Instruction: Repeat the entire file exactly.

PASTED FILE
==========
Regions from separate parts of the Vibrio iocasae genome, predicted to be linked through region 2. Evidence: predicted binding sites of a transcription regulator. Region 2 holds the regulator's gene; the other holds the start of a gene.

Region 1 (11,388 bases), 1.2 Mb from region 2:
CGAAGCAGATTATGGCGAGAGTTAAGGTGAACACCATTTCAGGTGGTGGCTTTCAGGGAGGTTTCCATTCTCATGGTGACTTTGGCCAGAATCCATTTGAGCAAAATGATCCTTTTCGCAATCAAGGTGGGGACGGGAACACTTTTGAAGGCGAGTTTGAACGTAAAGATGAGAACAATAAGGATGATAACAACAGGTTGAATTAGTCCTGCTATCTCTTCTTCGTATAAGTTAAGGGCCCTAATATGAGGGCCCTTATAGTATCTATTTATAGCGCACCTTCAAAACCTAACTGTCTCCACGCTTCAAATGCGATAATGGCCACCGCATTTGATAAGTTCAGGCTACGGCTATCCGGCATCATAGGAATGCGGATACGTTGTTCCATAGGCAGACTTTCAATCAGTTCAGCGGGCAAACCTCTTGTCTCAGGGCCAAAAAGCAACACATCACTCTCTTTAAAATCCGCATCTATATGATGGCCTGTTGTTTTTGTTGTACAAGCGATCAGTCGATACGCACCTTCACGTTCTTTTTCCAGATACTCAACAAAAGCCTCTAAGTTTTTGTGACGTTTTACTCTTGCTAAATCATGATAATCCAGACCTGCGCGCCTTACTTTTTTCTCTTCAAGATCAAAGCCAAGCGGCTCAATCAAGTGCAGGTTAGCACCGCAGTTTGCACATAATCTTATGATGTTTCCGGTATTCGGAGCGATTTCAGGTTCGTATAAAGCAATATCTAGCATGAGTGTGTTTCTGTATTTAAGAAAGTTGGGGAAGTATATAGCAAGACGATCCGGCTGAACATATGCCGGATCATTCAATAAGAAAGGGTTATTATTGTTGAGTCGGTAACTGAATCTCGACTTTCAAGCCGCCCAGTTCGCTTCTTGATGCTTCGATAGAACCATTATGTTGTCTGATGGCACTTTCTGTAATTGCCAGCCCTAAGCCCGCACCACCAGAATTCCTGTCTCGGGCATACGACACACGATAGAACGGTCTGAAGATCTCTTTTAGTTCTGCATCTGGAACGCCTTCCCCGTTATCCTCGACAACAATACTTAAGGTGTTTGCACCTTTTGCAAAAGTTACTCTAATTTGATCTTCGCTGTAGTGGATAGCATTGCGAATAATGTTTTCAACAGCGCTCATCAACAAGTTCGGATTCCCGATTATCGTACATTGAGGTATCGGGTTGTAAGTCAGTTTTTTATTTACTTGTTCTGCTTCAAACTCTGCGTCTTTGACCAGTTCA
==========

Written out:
Regions from separate parts of the Vibrio iocasae genome, predicted to be linked through region 2. Evidence: predicted binding sites of a transcription regulator. Region 2 holds the regulator's gene; the other holds the start of a gene.

Region 1 (11,388 bases), 1.2 Mb from region 2:
CGAAGCAGATTATGGCGAGAGTTAAGGTGAACACCATTTCAGGTGGTGGCTTTCAGGGAGGTTTCCATTCTCATGGTGACTTTGGCCAGAATCCATTTGAGCAAAATGATCCTTTTCGCAATCAAGGTGGGGACGGGAACACTTTTGAAGGCGAGTTTGAACGTAAAGATGAGAACAATAAGGATGATAACAACAGGTTGAATTAGTCCTGCTATCTCTTCTTCGTATAAGTTAAGGGCCCTAATATGAGGGCCCTTATAGTATCTATTTATAGCGCACCTTCAAAACCTAACTGTCTCCACGCTTCAAATGCGATAATGGCCACCGCATTTGATAAGTTCAGGCTACGGCTATCCGGCATCATAGGAATGCGGATACGTTGTTCCATAGGCAGACTTTCAATCAGTTCAGCGGGCAAACCTCTTGTCTCAGGGCCAAAAAGCAACACATCACTCTCTTTAAAATCCGCATCTATATGATGGCCTGTTGTTTTTGTTGTACAAGCGATCAGTCGATACGCACCTTCACGTTCTTTTTCCAGATACTCAACAAAAGCCTCTAAGTTTTTGTGACGTTTTACTCTTGCTAAATCATGATAATCCAGACCTGCGCGCCTTACTTTTTTCTCTTCAAGATCAAAGCCAAGCGGCTCAATCAAGTGCAGGTTAGCACCGCAGTTTGCACATAATCTTATGATGTTTCCGGTATTCGGAGCGATTTCAGGTTCGTATAAAGCAATATCTAGCATGAGTGTGTTTCTGTATTTAAGAAAGTTGGGGAAGTATATAGCAAGACGATCCGGCTGAACATATGCCGGATCATTCAATAAGAAAGGGTTATTATTGTTGAGTCGGTAACTGAATCTCGACTTTCAAGCCGCCCAGTTCGCTTCTTGATGCTTCGATAGAACCATTATGTTGTCTGATGGCACTTTCTGTAATTGCCAGCCCTAAGCCCGCACCACCAGAATTCCTGTCTCGGGCATACGACACACGATAGAACGGTCTGAAGATCTCTTTTAGTTCTGCATCTGGAACGCCTTCCCCGTTATCCTCGACAACAATACTTAAGGTGTTTGCACCTTTTGCAAAAGTTACTCTAATTTGATCTTCGCTGTAGTGGATAGCATTGCGAATAATGTTTTCAACAGCGCTCATCAACAAGTTCGGATTCCCGATTATCGTACATTGAGGTATCGGGTTGTAAGTCAGTTTTTTATTTACTTGTTCTGCTTCAAACTCTGCGTCTTTGACCAGTTCA